We have recently published the first report of gray necrosis (GN) of hazelnut in Chile, detected during the productive stage of plants grown in the La Araucanía region. We revealed that this EID was caused by a fungal complex formed by Fusarium sporotrichioides, Alternaria alternata, Diaporthe sp. (its anamorph Phomopsis sp.) and Neofusicoccum sp. [12]. The main symptoms were evidenced as brown-grayish spots occurring at the bottom of the nut and enlarging upwards to the apex, and in severe infections, the bracts were also affected [12]. The high disease incidence was more important in cv BCN, especially when plants were not fertilized with boron (B) and zinc (Zn), suggesting that an adequate supply of these macronutrients could improve the defense mechanisms against plant infection caused by a pathogenic fungal complex [13,14,15].
The role of micronutrients is largely known to increase plant productivity [16,17]. For example, soils with low pH, as is the case of the acidic Andisol from southern Chile, B is usually present in low availability, affecting the yield of the crops. Therefore, the conventional agronomic management of commercial hazelnut orchards in Chile includes the foliar application of B and Zn. These micronutrients allow one to ensure the fruit set, reduce cluster drop and blank nuts, enhance yields, improve fruit quality and improve the plant nutritional status [18]. In addition, B application in combination with Zn promotes the vegetative and reproductive growth of the plant [19,20,21]. Boron and Zn application have also been shown to have an indirect effect on the yield and growth of some important crops by stimulating the functionality of some beneficial microorganisms associated with the plant. For example, it has been reported that B is required for rhizobacteria in the N fixing process, consequently causing an increase in N uptake and nitrate content in the soil–plant system. Similarly, B application can increase the soil microbial population, stimulate the rhizosphere metabolisms and improve the soil enzyme activities when applied alone or in combination with molybdenum [22]. In broccoli plants, B supplementation with beneficial microorganism showed an increase in yield and phosphorus (P) and potassium concentrations [23], whereas the application of B along with the B-tolerant bacteria Bacillus sp. increased nodulation, yield and grain B biofortification of chickpea grown in B-deficient soil [17]. On the other hand, the application of Zn along with beneficial bacterial strains resulted in greater yield, enzymatic activity and Zn2+ content in wheat grain [24]. Although there is some evidence describing the important role of B and Zn in promoting the activity of beneficial microorganisms associated with several crops, the role of these micronutrients in preventing the appearance of diseases, especially GN, in hazelnut has not been thoroughly studied. Therefore, (i) considering the economic importance of hazelnut, (ii) the significance of knowledge of IEDs, (iii) the role of micronutrients in plant performance and (iv) the importance of beneficial microorganisms on plant performance, this study was conducted to evaluate the effect of B and Zn fertilization on beneficial microorganisms to diminish the incidence of GN on hazelnut cv BCN.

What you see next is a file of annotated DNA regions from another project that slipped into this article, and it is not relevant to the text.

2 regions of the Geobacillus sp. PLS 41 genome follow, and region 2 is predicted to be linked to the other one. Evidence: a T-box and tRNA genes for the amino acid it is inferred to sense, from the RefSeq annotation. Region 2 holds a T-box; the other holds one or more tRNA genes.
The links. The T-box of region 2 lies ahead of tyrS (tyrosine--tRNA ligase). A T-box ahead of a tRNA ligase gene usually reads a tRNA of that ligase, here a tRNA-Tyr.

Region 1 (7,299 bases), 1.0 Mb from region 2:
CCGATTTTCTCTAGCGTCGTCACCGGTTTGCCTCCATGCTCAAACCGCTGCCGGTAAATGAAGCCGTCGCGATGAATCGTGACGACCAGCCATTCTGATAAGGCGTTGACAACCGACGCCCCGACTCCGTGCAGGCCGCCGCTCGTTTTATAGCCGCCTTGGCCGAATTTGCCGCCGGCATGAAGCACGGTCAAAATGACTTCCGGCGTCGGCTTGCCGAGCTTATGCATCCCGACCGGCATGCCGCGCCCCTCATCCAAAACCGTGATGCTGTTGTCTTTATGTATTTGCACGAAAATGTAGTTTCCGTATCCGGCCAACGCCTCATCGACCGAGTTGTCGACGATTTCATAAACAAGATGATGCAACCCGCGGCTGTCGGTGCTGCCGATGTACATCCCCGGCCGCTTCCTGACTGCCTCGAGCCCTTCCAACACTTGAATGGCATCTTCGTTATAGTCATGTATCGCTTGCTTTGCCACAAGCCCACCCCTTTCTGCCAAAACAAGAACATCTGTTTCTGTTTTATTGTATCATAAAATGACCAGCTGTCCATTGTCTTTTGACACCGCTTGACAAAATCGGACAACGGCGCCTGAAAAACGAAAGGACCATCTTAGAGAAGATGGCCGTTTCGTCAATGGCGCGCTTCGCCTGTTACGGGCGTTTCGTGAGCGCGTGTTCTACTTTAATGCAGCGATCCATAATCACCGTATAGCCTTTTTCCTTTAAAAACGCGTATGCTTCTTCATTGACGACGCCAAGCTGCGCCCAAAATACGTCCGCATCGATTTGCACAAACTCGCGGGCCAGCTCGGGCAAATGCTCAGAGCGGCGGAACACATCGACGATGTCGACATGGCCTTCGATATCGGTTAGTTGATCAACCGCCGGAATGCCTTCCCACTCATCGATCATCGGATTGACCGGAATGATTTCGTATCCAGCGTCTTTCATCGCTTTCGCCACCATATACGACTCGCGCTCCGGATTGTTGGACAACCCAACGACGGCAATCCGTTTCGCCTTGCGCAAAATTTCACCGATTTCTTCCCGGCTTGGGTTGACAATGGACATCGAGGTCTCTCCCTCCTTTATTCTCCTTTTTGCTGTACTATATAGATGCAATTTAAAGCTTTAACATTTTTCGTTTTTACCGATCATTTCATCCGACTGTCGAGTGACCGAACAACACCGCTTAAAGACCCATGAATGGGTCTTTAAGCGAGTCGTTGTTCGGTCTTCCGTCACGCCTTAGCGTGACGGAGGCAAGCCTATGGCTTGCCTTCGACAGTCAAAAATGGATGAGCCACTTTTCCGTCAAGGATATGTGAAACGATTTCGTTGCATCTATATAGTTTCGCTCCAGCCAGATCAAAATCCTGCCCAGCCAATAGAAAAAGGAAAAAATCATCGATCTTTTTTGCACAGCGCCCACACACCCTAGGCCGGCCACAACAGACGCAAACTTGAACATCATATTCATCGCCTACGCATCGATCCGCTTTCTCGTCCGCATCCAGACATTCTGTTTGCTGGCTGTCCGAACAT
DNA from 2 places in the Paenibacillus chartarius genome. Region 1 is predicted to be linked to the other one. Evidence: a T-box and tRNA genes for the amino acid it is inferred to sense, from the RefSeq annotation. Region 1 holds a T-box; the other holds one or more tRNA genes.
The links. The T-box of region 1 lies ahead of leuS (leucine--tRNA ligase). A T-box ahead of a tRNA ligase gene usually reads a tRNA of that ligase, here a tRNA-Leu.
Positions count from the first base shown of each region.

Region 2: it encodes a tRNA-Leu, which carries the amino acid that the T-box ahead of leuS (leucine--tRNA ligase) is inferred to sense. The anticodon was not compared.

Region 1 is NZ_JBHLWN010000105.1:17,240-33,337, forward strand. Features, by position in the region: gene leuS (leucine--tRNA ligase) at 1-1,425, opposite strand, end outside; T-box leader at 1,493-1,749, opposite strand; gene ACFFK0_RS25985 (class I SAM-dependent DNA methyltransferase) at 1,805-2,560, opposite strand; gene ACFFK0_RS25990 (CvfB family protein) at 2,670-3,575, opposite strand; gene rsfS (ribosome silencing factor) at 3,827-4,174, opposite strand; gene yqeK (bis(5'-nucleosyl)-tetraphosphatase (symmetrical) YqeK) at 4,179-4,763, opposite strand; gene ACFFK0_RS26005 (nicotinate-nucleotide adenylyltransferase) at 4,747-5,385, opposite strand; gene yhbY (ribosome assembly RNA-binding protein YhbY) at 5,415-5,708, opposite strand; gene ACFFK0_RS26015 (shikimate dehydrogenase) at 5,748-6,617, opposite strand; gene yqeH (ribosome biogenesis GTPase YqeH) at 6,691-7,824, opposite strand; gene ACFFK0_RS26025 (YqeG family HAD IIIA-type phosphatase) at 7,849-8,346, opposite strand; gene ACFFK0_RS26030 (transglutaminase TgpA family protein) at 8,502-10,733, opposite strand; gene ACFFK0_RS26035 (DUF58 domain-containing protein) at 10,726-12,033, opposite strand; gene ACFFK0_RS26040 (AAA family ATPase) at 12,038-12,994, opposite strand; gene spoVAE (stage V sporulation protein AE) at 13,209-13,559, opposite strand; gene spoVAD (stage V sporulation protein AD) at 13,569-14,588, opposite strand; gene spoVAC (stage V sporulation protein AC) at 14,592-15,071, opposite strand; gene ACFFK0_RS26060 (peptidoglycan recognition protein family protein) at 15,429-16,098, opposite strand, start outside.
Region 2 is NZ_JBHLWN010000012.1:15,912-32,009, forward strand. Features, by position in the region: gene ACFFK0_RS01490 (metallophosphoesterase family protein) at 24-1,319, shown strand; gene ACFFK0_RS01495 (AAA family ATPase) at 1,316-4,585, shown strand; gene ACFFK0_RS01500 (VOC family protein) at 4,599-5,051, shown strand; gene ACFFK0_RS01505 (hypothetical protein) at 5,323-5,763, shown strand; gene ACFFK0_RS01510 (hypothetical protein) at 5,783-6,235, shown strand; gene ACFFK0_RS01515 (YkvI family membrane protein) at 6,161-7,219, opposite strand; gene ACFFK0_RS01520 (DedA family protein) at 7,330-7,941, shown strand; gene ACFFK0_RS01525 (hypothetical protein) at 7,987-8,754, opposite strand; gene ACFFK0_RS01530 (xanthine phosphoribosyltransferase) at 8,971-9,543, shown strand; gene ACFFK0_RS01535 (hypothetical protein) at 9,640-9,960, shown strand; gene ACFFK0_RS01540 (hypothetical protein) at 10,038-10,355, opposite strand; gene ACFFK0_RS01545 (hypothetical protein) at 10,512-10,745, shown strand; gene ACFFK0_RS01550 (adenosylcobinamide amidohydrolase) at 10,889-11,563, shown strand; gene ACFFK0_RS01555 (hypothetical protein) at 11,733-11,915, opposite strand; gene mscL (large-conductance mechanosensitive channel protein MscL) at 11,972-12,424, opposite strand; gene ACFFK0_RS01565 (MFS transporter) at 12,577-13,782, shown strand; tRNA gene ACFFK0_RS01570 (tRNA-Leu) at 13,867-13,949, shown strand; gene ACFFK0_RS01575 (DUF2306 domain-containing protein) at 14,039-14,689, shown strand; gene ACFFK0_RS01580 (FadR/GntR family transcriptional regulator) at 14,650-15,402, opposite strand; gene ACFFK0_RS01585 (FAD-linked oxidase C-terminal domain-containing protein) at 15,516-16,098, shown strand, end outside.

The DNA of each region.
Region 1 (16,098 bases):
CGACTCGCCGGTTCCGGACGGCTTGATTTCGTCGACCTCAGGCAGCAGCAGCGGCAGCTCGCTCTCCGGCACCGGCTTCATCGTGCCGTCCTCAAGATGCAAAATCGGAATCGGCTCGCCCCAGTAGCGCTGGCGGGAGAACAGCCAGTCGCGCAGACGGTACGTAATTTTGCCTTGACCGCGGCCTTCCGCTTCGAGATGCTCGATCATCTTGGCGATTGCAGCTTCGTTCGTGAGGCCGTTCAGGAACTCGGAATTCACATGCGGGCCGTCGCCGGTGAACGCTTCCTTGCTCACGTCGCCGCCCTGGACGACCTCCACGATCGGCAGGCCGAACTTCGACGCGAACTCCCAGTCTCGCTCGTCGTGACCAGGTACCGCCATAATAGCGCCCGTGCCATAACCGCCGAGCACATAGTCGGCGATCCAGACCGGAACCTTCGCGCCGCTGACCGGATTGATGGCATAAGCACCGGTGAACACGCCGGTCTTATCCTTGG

2. Materials and Methods

2.1. Plant Material and Experimental Design

The experiment was conducted in a hazelnut orchard located in Radal-Cunco, La Araucanía region, Chile (39°59′59″ S; 72°20′59″ W), during the 2018–2019 productive season (October–November). Plants were grown in Andisol soil from the Freire series (Typic Placudands), slightly acidic in a flat topography with gentle slopes and good drainage. From August 2018 to March 2019, the study area’s minimum and maximum mean temperatures were 6 °C and 20 °C, respectively, with a precipitation rate of 946 mm (data collected from meteorological measurements in the orchard using data logger CR1000, Campbell Scientific, Inc., Logan, UT, USA).